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The Competition: Specialists


It's time for training camp and the start of fierce competition at various positions. Today, the specialists take the spotlight.


With one of the best special teams coordinators of the past few years helming the Ravens, one can be sure a large emphasis will be placed on special teams in Baltimore.

Head coach John Harbaugh joined the Ravens in January after a 10-year stint with the Philadelphia Eagles. For nine of those years, he led their special teams units to consistently rank among the NFL's best before moving to secondary coach in 2007.

One of Harbaugh's first moves in assembling his staff was hiring former Cleveland Browns and Atlanta Falcons special teams coordinator Jerry Rosburg, another top mind in the business.

The idea in Baltimore of football being a game of simply offense and defense is no more. According to Harbaugh and Rosburg, there are three sides to the pigskin.

"I certainly think there's emphasis in terms of practice time, there's emphasis in terms of staff involvement, there's going to be emphasis in terms of player personnel," said Rosburg. "It's a great opportunity for us to be good on special teams because the boss knows it."

Over the course of six seasons (2000-05) with the Eagles, Harbaugh's teams were cumulatively rated No. 1 in the league. In addition, three of his assistants were selected to become coordinators under his tutelage.

Rosburg also sports impressive credentials. Coaching the Browns from 2001-06, he boasted a squad that ranked fourth in punt return average (10.3 yards per punt) and sixth in opponent kickoff return average (20.8). In 2007, his Falcons earned a number of top 10 rankings.

Now, their stamp can be seen up and down the roster.

Following April's draft, director of college scouting Eric DeCosta admitted that he was actively looking for players that could contribute on special teams, which brought players such as wideout Marcus Smith and linebacker Tavares Gooden into the fold.

Through free agency, two-time Pro Bowl special teamer Brendon Ayanbadejo and cornerback Frank Walker, a tenacious gunner, were added.

"A lot of times there's a notion that the guy's a special teams player because he can't do anything else," Rosburg said of Ayanbadejo. "This particular man is a highly-skilled athlete, and the knowledge that he brings to the game is really valuable."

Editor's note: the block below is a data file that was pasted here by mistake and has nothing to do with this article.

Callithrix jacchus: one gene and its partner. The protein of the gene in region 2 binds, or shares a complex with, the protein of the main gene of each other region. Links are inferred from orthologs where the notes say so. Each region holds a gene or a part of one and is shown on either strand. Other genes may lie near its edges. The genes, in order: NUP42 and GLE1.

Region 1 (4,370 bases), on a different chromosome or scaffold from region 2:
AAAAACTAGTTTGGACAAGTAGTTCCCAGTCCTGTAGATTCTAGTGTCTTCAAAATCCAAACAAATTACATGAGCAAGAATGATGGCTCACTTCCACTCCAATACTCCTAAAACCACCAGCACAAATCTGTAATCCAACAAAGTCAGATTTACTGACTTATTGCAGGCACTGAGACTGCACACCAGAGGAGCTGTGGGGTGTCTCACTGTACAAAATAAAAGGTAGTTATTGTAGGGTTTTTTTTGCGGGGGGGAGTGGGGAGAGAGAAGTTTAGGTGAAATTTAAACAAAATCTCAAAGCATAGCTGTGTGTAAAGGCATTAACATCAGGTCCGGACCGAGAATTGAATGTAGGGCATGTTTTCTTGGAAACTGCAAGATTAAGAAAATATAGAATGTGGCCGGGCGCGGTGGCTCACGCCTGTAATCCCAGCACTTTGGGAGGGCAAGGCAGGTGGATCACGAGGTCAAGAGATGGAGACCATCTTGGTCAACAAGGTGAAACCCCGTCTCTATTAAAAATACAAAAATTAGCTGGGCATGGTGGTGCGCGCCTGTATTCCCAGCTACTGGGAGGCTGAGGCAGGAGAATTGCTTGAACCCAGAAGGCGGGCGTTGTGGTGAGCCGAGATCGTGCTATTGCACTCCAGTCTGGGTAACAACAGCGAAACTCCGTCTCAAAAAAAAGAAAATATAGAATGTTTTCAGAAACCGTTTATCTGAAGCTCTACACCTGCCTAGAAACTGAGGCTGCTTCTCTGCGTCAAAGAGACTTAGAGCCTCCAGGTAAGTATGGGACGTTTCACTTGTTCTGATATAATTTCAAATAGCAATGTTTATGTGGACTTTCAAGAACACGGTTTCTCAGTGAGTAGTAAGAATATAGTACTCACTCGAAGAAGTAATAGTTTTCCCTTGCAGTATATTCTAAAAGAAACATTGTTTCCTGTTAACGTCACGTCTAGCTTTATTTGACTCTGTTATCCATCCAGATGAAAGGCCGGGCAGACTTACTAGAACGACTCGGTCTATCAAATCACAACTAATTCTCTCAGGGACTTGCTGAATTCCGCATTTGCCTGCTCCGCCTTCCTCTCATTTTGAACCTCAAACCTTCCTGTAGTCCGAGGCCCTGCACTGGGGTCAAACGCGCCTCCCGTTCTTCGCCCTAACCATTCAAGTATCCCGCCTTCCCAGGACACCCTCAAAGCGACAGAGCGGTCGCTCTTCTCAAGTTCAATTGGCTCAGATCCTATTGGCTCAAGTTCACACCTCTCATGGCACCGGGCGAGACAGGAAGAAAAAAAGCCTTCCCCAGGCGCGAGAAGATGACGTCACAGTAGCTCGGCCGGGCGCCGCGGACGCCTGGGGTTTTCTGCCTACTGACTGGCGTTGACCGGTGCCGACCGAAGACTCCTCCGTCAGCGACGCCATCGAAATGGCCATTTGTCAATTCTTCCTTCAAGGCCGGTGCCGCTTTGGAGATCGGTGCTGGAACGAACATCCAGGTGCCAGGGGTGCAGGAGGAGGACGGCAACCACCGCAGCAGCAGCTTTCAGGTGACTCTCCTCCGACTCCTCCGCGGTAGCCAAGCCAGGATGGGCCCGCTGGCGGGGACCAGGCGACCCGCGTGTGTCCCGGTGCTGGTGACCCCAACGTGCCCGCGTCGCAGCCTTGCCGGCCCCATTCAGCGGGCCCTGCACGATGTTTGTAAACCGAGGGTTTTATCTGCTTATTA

These weapons will combine with Gary Stills, another special teams Pro Bowler, and cornerback Corey Ivy to create a juggernaut of a coverage team, not to mention explosive return man Yamon Figurs fielding punts and kickoffs.

In the kicking game, the Ravens feature stalwart 19-year veteran Matt "Automatic" Stover and the strong-legged Sam Koch, with rookie free agent Piotr Czech attempting to latch on as a kickoff specialist.

For Rosburg, there are never enough special teamers on the roster.

"I'll take every special teams player I can get," he happily stated.

With Harbaugh and Rosburg teaming up, along with assistant Marwan Maalouf, the special teams focus has already shown up in practice, where large portions of each session are devoted to that aspect of the game.

Here is a look at the specialists on the Ravens' roster:

Matt Stover

2007:Stover moved into fourth place on the NFL's all-time scoring list with 1,822 points, finishing the season with 107 points (his fifth-consecutive 100-point year). The seasoned pro converted all 26 PATs and was 27-of-32 on field goals.

Forecast:Stover is a lock because of his accuracy within 40 yards –he is the third-most accurate kicker in NFL history with an 83.8 percent success rate. Stay tuned for his 19th campaign in 2008.

Piotr Czech

2007:As a senior at tiny Wagner, he played in all 11 games, booting 64 punts for a career-high 40.2 yards, including a 70-yarder. He also hit 16 of 19 field goals, with a long of 56 yards.

Forecast:Czech is looking to make the roster as a kickoff specialist because of his ability to punch the ball into the end zone for touchbacks. During minicamps, the 6-foot-5, 210-pounder showed promise, consistently hitting his mark while kicking off.

Sam Koch

2007:The former sixth-round draft pick punted 78 times for 3,397 yards and a career-high 43.6-yard average, including a career-long of 64 yards. He also placed six kicks inside the 20-yard line and added one special teams tackle.

Forecast:With no other punters on the roster, Koch's job is safe.

Yamon Figurs

2007:After being selected in the third round of the 2007 draft, Figurs went on to earn a spot on the All-Rookie Team, playing in 14 games and averaging 24.7 yards per kickoff return. That included a 94-yard touchdown, which was the third-longest in franchise history. He also took a punt 75 yards for a score against the Arizona Cardinals, becoming the first Raven to return a punt and a kickoff to the end zone in the same season.

Forecast:Expect the wideout to be used as solely a special teams weapon, and not a receiver. During offseason minicamps, he rarely took the field on offense.

Matt Katula

2007:Katula saw action in all 16 games. In addition to his stellar long-snapping, Katula posted seven solo special teams tackles.

Forecast:As with Koch, there are no other long snappers on the roster, so expect the Wisconsin alumnus to stick around for his fourth season.

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